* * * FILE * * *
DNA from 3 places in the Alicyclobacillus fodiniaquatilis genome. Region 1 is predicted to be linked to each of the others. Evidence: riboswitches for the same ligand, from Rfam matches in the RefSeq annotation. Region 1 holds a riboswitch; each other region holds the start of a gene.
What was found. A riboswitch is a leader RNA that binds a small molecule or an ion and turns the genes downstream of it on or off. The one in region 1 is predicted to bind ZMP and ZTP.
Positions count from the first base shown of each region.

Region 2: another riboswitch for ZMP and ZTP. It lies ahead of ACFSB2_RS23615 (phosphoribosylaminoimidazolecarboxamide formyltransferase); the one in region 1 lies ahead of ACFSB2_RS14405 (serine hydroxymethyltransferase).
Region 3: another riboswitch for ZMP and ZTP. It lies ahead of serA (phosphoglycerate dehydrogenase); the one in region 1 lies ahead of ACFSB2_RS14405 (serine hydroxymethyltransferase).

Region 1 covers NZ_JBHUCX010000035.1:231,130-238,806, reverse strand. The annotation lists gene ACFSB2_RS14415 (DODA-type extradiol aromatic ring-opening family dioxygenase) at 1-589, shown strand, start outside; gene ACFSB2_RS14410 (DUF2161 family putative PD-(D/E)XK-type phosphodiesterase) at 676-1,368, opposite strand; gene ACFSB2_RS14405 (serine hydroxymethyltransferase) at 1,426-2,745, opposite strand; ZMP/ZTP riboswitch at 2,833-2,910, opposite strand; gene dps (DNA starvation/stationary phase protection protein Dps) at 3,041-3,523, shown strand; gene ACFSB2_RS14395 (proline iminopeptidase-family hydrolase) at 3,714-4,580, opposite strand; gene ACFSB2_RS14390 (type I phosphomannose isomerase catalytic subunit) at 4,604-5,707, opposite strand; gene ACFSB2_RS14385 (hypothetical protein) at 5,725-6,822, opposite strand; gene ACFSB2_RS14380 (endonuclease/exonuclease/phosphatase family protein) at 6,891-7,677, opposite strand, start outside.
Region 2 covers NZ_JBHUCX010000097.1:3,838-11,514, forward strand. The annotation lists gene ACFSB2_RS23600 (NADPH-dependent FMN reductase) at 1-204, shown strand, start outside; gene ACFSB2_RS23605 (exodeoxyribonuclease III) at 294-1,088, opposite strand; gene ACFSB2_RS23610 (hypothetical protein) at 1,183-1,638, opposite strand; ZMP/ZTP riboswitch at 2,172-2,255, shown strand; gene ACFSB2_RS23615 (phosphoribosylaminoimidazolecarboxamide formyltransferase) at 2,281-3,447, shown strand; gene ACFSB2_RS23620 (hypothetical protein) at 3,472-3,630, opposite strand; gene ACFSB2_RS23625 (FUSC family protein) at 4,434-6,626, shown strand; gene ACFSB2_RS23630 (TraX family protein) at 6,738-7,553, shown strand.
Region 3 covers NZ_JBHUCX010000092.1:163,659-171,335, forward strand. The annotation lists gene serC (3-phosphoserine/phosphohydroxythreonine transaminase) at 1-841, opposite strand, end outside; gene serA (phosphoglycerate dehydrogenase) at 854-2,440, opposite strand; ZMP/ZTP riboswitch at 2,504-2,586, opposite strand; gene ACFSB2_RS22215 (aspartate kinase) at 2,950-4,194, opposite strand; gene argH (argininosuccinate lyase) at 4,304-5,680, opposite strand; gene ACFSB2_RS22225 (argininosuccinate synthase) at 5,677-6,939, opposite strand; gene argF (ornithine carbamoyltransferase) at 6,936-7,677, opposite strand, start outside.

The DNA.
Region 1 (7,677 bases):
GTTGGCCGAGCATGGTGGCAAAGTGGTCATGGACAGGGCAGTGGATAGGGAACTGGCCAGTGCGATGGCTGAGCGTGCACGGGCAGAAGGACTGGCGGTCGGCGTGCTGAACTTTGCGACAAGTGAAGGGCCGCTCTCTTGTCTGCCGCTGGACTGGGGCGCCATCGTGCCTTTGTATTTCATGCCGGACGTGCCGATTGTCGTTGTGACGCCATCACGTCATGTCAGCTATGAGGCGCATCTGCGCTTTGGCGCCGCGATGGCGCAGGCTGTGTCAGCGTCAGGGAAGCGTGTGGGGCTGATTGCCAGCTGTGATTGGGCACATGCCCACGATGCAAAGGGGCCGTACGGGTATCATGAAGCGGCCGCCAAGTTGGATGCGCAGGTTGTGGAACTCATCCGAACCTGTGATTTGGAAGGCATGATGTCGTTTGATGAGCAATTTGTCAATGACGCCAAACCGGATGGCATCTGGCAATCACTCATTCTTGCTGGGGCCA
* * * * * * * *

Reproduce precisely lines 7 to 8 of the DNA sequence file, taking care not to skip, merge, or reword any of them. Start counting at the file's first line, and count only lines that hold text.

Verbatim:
Region 2 covers NZ_JBHUCX010000097.1:3,838-11,514, forward strand. The annotation lists gene ACFSB2_RS23600 (NADPH-dependent FMN reductase) at 1-204, shown strand, start outside; gene ACFSB2_RS23605 (exodeoxyribonuclease III) at 294-1,088, opposite strand; gene ACFSB2_RS23610 (hypothetical protein) at 1,183-1,638, opposite strand; ZMP/ZTP riboswitch at 2,172-2,255, shown strand; gene ACFSB2_RS23615 (phosphoribosylaminoimidazolecarboxamide formyltransferase) at 2,281-3,447, shown strand; gene ACFSB2_RS23620 (hypothetical protein) at 3,472-3,630, opposite strand; gene ACFSB2_RS23625 (FUSC family protein) at 4,434-6,626, shown strand; gene ACFSB2_RS23630 (TraX family protein) at 6,738-7,553, shown strand.
Region 3 covers NZ_JBHUCX010000092.1:163,659-171,335, forward strand. The annotation lists gene serC (3-phosphoserine/phosphohydroxythreonine transaminase) at 1-841, opposite strand, end outside; gene serA (phosphoglycerate dehydrogenase) at 854-2,440, opposite strand; ZMP/ZTP riboswitch at 2,504-2,586, opposite strand; gene ACFSB2_RS22215 (aspartate kinase) at 2,950-4,194, opposite strand; gene argH (argininosuccinate lyase) at 4,304-5,680, opposite strand; gene ACFSB2_RS22225 (argininosuccinate synthase) at 5,677-6,939, opposite strand; gene argF (ornithine carbamoyltransferase) at 6,936-7,677, opposite strand, start outside.